Fire station is set to stay in Leamington

Leamington Fire Station
Leamington Fire Station
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Leamington fire station is likely to remain in the town centre for the foreseeable future with plans to find a new site expected to be shelved.

Warwickshire County Council’s cabinet members will next week be asked to approve revisions to Warwickshire Fire and Rescue Service’s estate and to approve changes to the capital programme which will allow these revisions to be made.

Council officers have concluded that “while the need for training facilities that are fit for purpose remains a top priority for the service, there is no operational benefit in relocating Leamington fire station assuming the current building remains in a suitable operational condition”.

This is a change from early 2013 when the county council allocated £9 million - or £3 million a year for three years - from its budget to find a new location for the station along with the creation of a new training centre.

This money was allocated at a time when the service was considering an alliance with Northamptonshire Fire and Rescue Service.

Instead, it has been recommended that the site is refurbished with the service proposing to carry out a survey of the station with the view of bringing the building up to suitable modern standards and to improve the environmental issues currently affecting the building.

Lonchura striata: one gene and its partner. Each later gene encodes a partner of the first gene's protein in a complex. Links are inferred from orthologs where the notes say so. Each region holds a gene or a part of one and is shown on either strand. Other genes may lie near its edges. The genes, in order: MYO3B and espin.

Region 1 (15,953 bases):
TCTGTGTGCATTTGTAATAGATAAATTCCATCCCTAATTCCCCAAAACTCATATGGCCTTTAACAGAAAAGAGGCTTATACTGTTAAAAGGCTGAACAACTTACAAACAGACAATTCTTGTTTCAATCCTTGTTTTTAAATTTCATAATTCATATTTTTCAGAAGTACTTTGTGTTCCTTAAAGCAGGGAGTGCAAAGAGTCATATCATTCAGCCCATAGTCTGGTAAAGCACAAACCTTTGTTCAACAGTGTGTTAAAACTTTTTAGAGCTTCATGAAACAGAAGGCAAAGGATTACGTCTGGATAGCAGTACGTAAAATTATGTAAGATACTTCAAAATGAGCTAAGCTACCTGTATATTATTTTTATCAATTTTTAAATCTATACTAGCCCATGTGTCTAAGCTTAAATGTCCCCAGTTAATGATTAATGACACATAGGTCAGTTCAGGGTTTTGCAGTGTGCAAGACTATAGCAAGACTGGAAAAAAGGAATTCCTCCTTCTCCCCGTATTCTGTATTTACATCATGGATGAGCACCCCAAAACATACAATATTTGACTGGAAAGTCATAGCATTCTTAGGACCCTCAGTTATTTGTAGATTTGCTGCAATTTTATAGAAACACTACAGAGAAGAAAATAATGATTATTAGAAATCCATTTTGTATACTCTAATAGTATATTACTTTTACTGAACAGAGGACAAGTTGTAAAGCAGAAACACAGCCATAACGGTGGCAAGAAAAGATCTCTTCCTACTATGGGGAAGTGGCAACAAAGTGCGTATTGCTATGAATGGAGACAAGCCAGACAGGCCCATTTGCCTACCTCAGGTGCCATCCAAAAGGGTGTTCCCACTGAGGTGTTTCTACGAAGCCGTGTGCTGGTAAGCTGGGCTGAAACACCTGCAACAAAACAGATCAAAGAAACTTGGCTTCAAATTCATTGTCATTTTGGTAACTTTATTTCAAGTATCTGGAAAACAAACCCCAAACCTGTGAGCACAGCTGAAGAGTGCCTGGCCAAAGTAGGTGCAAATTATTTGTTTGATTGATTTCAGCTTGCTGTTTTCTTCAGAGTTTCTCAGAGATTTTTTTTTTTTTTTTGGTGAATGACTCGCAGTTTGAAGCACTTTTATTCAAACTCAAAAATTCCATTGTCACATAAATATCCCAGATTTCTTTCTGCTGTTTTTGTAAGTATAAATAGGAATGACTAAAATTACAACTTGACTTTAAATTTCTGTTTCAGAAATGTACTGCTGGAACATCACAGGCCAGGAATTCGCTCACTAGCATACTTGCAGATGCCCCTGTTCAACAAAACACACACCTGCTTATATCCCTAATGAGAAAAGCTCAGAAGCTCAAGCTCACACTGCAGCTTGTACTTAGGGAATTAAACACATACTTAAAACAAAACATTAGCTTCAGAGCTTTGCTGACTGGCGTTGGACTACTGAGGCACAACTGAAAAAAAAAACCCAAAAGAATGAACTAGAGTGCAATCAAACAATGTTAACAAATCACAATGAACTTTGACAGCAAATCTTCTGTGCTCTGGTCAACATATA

Plans to merge Warwickshire and Northamptonshire’s control rooms will no longer be further developed with both services now providing mutual support to one another in this area of their operations.

Training for Warwickshire Fire and Rescue Service currently takes place at Nuneaton fire station and the former police station in Bedworth but councillors have recognised the “inadequacies” of these sites and officers are now considering options for the best place for facilities.

Two possible sites for the training centre - one at Coney Grey Farm in Ryton and the other at Blue Boar Farm in Ryton have been identified.

Both are owned by the county council and within close proximity of one another and have the potential to be used by other ‘blue light’ services.

Officers have recommended that the potential for one of the two sites is further examined.

The Ryton location is considered a strong choice as it was one which had been earmarked as a possible venue for a new fire station.

The service is establishing a response point in Gaydon with the only cost being for a building to house a fire engine.

The cost of refurbishing Leamington station is expected to be about £2.8 million while the new training centre would cost about £5.3 million.

The Gaydon site would cost £700,000 while a reconfiguration of Stratford and Alcester fire stations, which take into account a new crewing system, is expected to cost £600,000.

The business case for the preferred option for the training centre is due to be completed by spring and considered by the council next month. a